About Your Intravenous Pyelogram
Intravenous pyelogram (IVP) is an X-ray examination of the urinary tract, which includes the kidneys, ureters and bladder. In order to examine the urinary tract, a substance called a contrast medium is injected into a vein.
How Does this Procedure Work?
X-rays normally pass through soft tissues of the body, such as those in the urinary tract. However, the contrast medium allows the urinary tract to be shown clearly on X-ray film. This substance causes the urinary tract organs to cast a shadow, which then is recorded on X-ray film for interpretation by the radiologist.
Preparing for the Exam
Your doctor will notify you regarding fluid intake and diet before the exam, which may include having a clear liquid breakfast on the morning of the procedure. To help clean the bowel, a laxative, suppository or enema may be recommended.
What to Expect
After removing your clothing and putting on a gown, you will be asked to lie on an examination table, with the X-ray equipment positioned above you. An X-ray may be taken before you receive the contrast medium. After the contrast medium is injected into a vein — usually in the arm — you may feel a warm sensation or have a metallic taste in your mouth. This is normal.
If you begin to itch, become short of breath or experience other discomforts, inform the technologist, although these side effect are very rare.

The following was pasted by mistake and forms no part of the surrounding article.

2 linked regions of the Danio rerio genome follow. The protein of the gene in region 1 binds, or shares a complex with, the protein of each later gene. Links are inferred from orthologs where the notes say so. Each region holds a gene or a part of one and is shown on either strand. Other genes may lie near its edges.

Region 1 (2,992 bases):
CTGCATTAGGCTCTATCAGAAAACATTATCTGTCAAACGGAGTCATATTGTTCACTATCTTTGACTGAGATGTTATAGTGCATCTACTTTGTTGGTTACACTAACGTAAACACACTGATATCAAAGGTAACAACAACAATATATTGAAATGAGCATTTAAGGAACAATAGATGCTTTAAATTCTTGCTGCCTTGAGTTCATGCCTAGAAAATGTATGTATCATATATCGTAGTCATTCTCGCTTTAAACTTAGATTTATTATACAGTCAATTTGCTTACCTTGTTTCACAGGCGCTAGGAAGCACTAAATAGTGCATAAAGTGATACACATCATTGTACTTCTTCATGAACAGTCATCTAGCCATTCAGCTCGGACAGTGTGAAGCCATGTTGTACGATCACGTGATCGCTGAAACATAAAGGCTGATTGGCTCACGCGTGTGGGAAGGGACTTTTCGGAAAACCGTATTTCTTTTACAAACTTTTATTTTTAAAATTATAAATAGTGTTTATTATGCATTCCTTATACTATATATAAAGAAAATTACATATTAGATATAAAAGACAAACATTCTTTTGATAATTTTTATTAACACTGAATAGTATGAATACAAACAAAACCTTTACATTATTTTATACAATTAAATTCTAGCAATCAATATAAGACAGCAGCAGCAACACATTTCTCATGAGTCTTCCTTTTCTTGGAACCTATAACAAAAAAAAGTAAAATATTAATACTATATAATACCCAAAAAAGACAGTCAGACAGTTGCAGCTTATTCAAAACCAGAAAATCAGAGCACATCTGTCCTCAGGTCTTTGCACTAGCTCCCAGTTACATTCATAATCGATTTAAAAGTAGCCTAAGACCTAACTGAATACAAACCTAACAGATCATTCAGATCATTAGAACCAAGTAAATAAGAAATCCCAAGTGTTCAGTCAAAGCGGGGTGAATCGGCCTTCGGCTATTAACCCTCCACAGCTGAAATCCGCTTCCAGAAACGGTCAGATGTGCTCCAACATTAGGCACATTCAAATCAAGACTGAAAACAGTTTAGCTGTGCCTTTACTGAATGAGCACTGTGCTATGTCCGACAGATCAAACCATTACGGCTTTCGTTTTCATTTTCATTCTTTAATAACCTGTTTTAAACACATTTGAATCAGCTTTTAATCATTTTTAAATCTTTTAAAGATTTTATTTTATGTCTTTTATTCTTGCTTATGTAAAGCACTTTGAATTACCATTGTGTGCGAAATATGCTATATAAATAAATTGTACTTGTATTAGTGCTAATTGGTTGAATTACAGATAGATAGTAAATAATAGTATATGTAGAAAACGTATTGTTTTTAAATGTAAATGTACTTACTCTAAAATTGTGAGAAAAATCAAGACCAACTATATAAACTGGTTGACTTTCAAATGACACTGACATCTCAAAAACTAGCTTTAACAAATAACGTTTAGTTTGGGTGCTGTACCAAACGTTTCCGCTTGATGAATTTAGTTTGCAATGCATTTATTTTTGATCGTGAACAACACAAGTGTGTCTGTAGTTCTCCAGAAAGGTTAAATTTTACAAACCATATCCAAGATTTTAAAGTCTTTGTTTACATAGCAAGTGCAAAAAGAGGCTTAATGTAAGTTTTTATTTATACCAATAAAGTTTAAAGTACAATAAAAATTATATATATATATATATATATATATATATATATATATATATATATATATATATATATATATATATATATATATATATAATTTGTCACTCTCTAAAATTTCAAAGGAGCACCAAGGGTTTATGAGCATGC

Periodically, you will be asked to turn from side to side and then to remain completely still in various positions while the X-rays are being taken.
The snapping and sliding sounds that you will hear as the procedure is performed are from the film cassette moving into place.
Near the end of the examination, you may be asked to empty your bladder, and then another X-ray will be taken.
The examination usually takes less than one hour. You will need to wait until the radiologist has examined the X-rays to ensure that they are acceptable.
After the examination is interpreted by the radiologist, a written report will be sent to your physician.
About the Radiation Dose
While a generally safe procedure, IVP does involve radiation. Keeping that in mind, the benefits of having it performed should outweigh any associated radiation risks.
Any woman who is pregnant or breastfeeding should inform her doctor before the exam is scheduled.
If you have any questions regarding your procedure, please contact the chief technologist at 732-923- 6800 or the medical physicist at 732-923-6811.
Click here for the informational brochure (pdf).
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